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An elegans Solution for Crossover Formation

  • Stephanie P. Bellendir,

    Affiliation Curriculum in Genetics and Molecular Biology, University of North Carolina, Chapel Hill, North Carolina, United States of America

  • Jeff Sekelsky

    sekelsky@unc.edu

    Affiliations Curriculum in Genetics and Molecular Biology, University of North Carolina, Chapel Hill, North Carolina, United States of America, Department of Biology, University of North Carolina, Chapel Hill, North Carolina, United States of America

An elegans Solution for Crossover Formation

  • Stephanie P. Bellendir, 
  • Jeff Sekelsky
PLOS
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The MUS-81, SLX-1, and XPF-1 structure-selective endonucleases have been implicated in meiotic crossover (CO) formation in a variety of organisms, but their contributions to C. elegans CO formation have been unclear. In this issue of PLOS Genetics, Agostinho et al., Saito et al., and O'Neil et al. demonstrate that MUS-81 and XPF-1 function in two parallel pathways during the formation of meiotic crossovers in C. elegans and provide important insights into the interplay between endonucleases and the Bloom helicase ortholog during crossover formation.

Meiotic crossovers are important for chromosome segregation. When COs are absent or misplaced, nondisjunction results in aneuploidy, a leading cause of miscarriages and birth defects in humans. Our understanding of the complex process that generates COs has evolved steadily, and the models describing the molecular details have undergone much editing. Key features of the most commonly cited model for meiotic recombination include initiation by a DNA double-strand break (DSB) and a progression of joint molecule (JM) intermediates that link DNA duplexes on homologous chromosomes (reviewed in [1]). In this model, COs are produced by cleavage of a late JM intermediate that has two Holliday junctions (HJs). This cleavage is accomplished by HJ resolvases. A wealth of studies in the yeast Saccharomyces cerevisiae have provided extensive genetic and biochemical support for this model. Although initiation by DSBs appears to be universal (reviewed in [2]), it is unknown how similar subsequent steps are in other organisms. This issue of PLOS Genetics contains a set of three papers that describe progress toward answering this question in C. elegans, particularly with regard to functions of resolvases in generating COs [3][5] (Figure 1).

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Figure 1. Venn diagram summarizing the main conclusions shared between the three publications discussed in the text.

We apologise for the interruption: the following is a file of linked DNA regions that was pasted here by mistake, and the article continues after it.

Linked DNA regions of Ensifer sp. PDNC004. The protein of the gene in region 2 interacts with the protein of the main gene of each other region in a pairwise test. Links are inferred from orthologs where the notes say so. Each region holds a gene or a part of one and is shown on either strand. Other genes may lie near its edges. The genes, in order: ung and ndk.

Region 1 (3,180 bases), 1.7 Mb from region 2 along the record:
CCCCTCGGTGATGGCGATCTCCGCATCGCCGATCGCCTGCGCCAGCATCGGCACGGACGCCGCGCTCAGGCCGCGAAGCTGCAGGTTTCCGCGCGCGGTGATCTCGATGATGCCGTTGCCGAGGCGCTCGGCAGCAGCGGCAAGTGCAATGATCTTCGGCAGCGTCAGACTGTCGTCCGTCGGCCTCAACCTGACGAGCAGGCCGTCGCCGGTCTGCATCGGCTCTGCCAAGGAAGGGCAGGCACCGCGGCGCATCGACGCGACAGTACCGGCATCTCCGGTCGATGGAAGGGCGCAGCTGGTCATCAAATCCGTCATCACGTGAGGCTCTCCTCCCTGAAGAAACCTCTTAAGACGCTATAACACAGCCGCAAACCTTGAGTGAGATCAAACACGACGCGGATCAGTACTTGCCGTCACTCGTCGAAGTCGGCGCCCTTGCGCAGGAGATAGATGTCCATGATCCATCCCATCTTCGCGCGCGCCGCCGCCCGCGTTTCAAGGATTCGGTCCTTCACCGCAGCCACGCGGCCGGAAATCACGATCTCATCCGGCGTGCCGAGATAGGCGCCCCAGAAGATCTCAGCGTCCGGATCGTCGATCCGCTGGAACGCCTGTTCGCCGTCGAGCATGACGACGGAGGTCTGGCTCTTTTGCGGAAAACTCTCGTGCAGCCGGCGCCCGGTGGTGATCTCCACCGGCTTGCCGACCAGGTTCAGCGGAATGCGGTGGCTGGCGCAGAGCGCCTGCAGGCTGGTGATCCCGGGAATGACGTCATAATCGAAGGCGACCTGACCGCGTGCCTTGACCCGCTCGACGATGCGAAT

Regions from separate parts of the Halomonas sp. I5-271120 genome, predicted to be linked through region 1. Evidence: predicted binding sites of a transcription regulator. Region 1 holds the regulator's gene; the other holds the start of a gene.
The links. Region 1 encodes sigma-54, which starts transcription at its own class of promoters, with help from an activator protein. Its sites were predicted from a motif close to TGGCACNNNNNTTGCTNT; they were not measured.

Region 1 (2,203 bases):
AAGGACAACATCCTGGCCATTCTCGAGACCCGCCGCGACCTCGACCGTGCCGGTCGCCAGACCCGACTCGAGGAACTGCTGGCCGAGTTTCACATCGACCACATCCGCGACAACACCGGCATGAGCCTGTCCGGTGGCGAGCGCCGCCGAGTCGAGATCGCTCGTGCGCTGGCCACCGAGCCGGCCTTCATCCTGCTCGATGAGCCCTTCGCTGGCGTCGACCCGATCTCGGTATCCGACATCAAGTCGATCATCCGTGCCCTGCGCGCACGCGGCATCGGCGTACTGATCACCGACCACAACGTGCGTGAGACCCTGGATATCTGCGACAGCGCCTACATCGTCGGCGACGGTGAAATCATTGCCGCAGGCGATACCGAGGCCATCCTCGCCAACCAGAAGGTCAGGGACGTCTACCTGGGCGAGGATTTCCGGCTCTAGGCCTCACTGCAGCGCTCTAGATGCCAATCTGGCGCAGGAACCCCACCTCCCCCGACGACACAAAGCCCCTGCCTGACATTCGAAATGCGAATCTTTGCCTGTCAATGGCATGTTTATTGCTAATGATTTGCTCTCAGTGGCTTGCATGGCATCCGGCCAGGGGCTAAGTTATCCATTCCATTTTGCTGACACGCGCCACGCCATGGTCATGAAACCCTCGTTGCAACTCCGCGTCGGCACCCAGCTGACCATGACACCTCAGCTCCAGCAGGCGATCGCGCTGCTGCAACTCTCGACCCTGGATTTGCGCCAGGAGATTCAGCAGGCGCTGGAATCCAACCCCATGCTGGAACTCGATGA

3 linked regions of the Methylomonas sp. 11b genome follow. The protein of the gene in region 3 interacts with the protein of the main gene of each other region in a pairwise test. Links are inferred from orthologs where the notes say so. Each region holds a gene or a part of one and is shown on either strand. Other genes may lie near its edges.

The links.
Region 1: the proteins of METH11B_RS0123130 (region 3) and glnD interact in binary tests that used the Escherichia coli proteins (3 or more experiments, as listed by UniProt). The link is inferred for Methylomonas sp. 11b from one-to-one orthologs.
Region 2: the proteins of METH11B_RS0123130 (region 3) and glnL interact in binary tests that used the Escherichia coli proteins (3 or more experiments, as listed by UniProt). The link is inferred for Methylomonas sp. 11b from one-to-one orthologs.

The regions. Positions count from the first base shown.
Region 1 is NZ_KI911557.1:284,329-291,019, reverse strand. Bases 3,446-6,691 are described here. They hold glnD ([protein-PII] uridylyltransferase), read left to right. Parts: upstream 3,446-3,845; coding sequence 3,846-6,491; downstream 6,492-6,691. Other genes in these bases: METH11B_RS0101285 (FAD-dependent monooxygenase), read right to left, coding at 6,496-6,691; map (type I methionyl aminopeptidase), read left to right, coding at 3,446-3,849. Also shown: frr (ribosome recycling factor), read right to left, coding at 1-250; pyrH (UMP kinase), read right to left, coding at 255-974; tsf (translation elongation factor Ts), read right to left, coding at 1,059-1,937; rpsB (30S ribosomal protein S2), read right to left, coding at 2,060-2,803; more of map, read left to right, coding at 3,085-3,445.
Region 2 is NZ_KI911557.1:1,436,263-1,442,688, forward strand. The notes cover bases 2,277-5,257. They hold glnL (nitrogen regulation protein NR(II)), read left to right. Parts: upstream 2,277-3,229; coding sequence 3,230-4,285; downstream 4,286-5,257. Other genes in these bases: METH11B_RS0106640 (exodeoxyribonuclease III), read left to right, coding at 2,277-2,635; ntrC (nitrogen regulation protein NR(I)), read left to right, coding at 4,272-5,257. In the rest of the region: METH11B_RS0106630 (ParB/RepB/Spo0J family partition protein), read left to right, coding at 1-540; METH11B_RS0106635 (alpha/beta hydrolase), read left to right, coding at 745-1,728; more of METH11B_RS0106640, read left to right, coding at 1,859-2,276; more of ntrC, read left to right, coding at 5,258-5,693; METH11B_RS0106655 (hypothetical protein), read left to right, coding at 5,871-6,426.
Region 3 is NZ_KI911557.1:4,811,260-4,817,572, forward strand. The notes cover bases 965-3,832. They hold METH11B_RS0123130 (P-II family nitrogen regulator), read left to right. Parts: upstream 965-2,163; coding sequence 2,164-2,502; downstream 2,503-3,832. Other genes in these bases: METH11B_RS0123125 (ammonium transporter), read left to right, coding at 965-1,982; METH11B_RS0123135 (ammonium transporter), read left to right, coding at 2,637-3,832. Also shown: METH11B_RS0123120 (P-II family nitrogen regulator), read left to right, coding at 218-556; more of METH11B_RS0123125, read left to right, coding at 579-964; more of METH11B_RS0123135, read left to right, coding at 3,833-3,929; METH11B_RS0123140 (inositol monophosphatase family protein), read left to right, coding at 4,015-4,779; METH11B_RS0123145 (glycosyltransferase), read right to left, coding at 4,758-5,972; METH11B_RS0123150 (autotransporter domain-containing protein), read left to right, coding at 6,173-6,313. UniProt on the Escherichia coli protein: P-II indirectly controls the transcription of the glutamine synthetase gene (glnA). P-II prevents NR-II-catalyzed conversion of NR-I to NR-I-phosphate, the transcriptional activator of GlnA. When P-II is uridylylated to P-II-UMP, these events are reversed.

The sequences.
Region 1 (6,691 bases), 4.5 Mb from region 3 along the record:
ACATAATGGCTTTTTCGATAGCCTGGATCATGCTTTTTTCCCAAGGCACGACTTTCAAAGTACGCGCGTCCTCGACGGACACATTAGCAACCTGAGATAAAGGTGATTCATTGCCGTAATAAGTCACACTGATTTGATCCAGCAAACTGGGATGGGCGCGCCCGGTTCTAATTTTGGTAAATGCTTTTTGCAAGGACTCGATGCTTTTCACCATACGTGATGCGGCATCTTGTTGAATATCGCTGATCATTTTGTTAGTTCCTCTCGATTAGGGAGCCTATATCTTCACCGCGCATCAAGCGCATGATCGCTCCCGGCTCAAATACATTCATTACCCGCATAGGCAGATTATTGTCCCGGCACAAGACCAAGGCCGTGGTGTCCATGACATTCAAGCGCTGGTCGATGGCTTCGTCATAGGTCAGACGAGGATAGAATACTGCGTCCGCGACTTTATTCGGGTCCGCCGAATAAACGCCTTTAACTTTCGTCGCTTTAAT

http://dx.doi.org/10.1371/journal.pgen.1003658.g001

Numerous searches for S. cerevisiae enzymes with in vitro resolvase activity eventually identified three structure-selective endonucleases: Mus81–Mms4, Yen1, and Slx1–Slx4 [6][8]. Mus-81–Mms4 and Yen1 are important in generating mitotic COs [9]. Elucidating the functions of these enzymes in generating meiotic crossovers has been more challenging, but substantial progress has been made recently [10], [11]. Our current understanding is that there are at least two CO pathways in S. cerevisiae meiosis (reviewed in [1]). The major pathway produces interfering COs, which are located farther apart than at random. The resolvase that generates these COs is thought to include Exo1 and the MutLγ complex, proteins that are also involved in mismatch repair [11]. Mus81–Mms4, Yen1, and Slx1–Slx4 do function in CO formation, but through a secondary pathway that yields non-interfering COs. Among single mutants, however, only mus81 and mms4 have reduced COs, and even loss of all three confers a relatively modest defect in JM resolution and CO formation, due to redundant and compensatory activities [10], [11].

In the nematode C. elegans, previous work found that SLX-1 and the Slx4 ortholog HIM-18 are required for some meiotic COs [12]. These studies also found a role for the nucleotide excision repair endonuclease XPF-1, which was examined because of the prominent role for its Drosophila ortholog, MEI-9, in generating meiotic COs [13]. To shed additional light on the relationships between the proteins responsible for CO formation in C. elegans, Agostinho et al., O'Neil et al., and Saito et al. [3][5] quantified numerous meiotic phenotypes in single, double, triple, and even quadruple mutants. These studies led to the discovery of two parallel, partially redundant pathways—one dependent on MUS-81 and the other on XPF-1. Agostinho et al. and Saito et al. additionally demonstrate that SLX-1 functions with MUS-81 and that HIM-18 functions in both pathways, and Agostinho et al. provide evidence that HIM-6, the ortholog of the Bloom syndrome helicase, collaborates with XPF-1. Saito et al. also extend a previous finding that SLX-1 actually prevents COs in the centers of the chromosomes [12].